Why We Need Pilgrim's Progress Today: An Interview with Dr. Roger D. Duke
Part the First
(Web Master's Note: The featured graphic is Pilgrim as he talks with the Three Shining Ones after he descend Mt. Calvary where his burden rolled away into the mouth of the tomb.)
Editor's Note: My (Dane Bundy) questions to Dr. Duke are in bold. This interview will be posted in Three Parts. It was originally posted at
You’ve written books on John Bunyan. What first attracted you to study and write about him?
I have co-written one volume on Bunyan. It is titled: Venture All for God: Piety in the Writings of John Bunyan. That is being supplemented with the Blog postings I am presently doing on Pilgrim’s Progress (PP). (These can be viewed at Stage & Story's blog and at InvertedChristian.com) This endeavor hopefully serves as an introduction and primer for the one who is not familiar with Bunyan’s writings, historical milieu, or place in Church History. It was co-written with my pastor Dr. Phil A. Newton.
The story behind how my part of the volume came to be is very interesting (at least to me). I was taking one of my final doctoral seminars at The University of the South’s School of Theology @ Sewanee, TN (lovingly called “The Mountain”). To the best of my remembrance, it was the Summer of 2002. In our assignments, we were given a list of men and women to research. We were to pick one, with the view that we would actually teach one doctoral seminar on the person we had studied. On the list were those leaving some lasting contribution or legacy to Christian history. Those on the list were contextually of the English Civil war and Anglican Church leaders of that time frame. Please know that The University of the South was founded by an Episcopal Priest and remains “High Church” even today. Basically, I was “attracted to Bunyan” as you say, because he was the only Baptist that I recognized on the list. Ironically, I was giving a lecture at an Anglican school on John Bunyan who was persecuted by the Anglican church and government.
You’ve dedicated much thought to Bunyan’s Pilgrim’s Progress. What is it about this work you think our present culture needs to hear?
Actually I have dedicated much thought to two of Bunyan’s works. Both, taken together, have impacted me in a deep and profound way. Of course, there is the PP. In addition to it is one of his lesser-known volumes, Grace Abounding to the Chief of Sinners. Grace Abounding is to Bunyan what The Confessions is to St. Augustine. Both are biographical and recount their individual pilgrimages in detail; i.e., their personal spiritual struggles Both books parallel that lost institution that was very much a part of Southern culture and revival-style worship--the “testimony” part of church.
By this, I mean that in each work, Bunyan and Augustine respectively, describe their personal struggles in the faith. The PP is an allegory of the Christian life in general. Anyone who is a seeker of Gospel truth and reads it slowly and thoughtfully can identify with Pilgrim and hopefully come to see his or her own story in the narrative as Christian progresses to the Celestial City. But this must be done by taking the time to ponder life and its issues that we all face.
Grace Abounding and The Confessions, however, are movingly personal. There are some glimpses into the thoughts and feelings of Christian in the PP. And the personal agony over the faith journeys in Grace Abounding and The Confessions might move a secular psychiatrist or psychologist to conclude the two journalers had some form of mental illness.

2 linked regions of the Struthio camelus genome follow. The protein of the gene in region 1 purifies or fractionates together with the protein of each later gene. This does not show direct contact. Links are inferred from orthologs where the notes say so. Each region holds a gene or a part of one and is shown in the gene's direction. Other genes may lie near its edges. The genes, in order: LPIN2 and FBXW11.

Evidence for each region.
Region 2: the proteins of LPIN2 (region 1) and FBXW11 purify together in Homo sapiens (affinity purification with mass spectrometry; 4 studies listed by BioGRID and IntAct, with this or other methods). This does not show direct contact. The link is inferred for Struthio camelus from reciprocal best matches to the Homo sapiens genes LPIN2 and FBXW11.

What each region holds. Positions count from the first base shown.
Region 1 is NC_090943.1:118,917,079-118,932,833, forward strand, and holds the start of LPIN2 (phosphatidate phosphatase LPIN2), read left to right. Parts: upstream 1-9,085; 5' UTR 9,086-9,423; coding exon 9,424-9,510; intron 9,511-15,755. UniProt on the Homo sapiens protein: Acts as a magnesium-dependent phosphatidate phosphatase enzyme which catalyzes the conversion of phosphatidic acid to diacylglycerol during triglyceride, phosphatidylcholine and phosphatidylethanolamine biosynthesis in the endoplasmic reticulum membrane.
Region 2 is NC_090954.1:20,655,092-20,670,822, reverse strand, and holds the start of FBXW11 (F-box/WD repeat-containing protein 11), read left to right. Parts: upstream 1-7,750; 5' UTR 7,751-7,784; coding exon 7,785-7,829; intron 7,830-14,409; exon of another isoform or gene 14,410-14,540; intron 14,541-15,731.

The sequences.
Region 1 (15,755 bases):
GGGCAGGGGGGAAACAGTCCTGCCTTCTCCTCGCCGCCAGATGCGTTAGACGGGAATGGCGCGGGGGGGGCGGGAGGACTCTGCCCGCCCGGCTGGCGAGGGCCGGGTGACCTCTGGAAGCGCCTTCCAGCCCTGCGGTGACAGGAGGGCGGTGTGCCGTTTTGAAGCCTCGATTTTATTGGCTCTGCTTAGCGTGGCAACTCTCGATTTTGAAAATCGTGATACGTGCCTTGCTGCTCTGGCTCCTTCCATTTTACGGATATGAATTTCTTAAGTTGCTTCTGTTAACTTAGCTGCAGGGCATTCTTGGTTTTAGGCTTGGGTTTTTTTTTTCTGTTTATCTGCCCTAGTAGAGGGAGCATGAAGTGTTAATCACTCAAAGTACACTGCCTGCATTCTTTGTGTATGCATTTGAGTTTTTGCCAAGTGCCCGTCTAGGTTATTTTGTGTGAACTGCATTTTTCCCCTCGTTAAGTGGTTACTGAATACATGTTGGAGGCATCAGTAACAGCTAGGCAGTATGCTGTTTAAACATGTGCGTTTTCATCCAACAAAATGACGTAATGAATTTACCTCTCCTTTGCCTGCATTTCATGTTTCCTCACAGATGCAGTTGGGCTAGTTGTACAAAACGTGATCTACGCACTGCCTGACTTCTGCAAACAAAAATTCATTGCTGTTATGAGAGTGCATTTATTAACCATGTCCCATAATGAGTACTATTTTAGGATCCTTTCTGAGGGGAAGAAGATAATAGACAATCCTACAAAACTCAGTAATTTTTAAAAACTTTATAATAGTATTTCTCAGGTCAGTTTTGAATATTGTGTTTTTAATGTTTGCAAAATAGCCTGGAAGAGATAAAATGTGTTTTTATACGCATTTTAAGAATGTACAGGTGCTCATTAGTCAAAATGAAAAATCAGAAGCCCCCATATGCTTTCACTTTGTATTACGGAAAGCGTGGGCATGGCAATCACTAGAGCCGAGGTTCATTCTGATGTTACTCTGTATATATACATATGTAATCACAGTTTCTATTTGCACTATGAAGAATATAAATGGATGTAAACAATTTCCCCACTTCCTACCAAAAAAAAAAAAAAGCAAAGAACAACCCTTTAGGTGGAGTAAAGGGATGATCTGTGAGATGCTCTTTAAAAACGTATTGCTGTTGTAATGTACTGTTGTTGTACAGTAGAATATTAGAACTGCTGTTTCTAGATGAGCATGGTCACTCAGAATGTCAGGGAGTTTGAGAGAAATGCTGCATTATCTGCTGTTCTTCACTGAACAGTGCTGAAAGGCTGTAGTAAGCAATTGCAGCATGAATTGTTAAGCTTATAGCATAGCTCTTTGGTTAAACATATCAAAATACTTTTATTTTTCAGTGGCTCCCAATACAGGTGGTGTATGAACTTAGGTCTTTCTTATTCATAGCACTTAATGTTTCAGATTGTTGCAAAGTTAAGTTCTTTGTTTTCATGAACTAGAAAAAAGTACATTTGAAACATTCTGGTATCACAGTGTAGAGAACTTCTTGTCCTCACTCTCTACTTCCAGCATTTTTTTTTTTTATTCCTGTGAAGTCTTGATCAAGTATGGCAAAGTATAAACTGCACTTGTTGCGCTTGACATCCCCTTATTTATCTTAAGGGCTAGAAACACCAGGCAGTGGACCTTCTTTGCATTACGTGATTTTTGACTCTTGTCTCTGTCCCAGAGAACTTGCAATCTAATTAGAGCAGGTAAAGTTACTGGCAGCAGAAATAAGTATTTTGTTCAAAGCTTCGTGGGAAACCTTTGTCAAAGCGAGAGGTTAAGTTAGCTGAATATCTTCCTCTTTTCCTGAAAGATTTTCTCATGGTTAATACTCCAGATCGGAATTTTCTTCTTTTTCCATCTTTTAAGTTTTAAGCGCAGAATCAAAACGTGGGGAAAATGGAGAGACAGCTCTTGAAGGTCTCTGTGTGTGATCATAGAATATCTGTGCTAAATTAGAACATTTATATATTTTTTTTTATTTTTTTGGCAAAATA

So, to answer your original question: “What is it about this work you think our present culture needs to hear?” Our culture presently needs the Gospel of Christ. But we are much, much too busy to slow down and meditate on the things that are of greatest importance. They are mostly ephemeral, external, and pop culture. They are all passing away. Neil Postman got it right in his aphorism, Amusing Ourselves to Death. I am reminded of the song Johnny Lee sang years ago: “Looking for Love in All the Wrong Places.”
Is there a scene in Pilgrim’s Progress that best reminds you of our culture -- “a society that is much too busy to slow down and meditate on the things that motivate us”?
Yes, now that you mention it, there is one particular episode that comes to mind. “Chapter 12” in The Pilgrim’s Progress where the two pilgrims bound for the Celestial City enter the town called Vanity Fair. (Please consider, then compare, Bunyan’s description of his allegorical town with the popular magazine of the same name.) By this time Christian (Pilgrim) has happened upon a like-minded traveler by the name of Faithful. It helps to remember that in an allegory the actors are principally known by the character-trait their name exhibits.
Christian (or Pilgrim) and Faithful are bound for the Celestial City. It was necessary that they go through Vanity Fair--there was no way around it--no detour! As they entered the town, their very presence set the place in a hubbub of talk and reaction. First Christian and Faithful were dressed in a type of clothing different from the clothes the townspeople made, sold, or wore. Secondly, they spoke another “tongue” or language; which in itself made it difficult for the travelers to speak to the towns-folk. Third, the voyagers held Vanity Fair’s wares as unimportant.
These three things signify for Bunyan that the truly converted person is different than the person of this world (i.e., Vanity Fair). First, the Christian is dressed in the righteousness of Christ and not in the rags only this world can provide. Secondly, the ones called out from this world to the next speak a “heavenly language.” They talk about eternity, being born again, and things that are opposite to what this world holds dear. Third, the merchandise being sold holds no allure for them.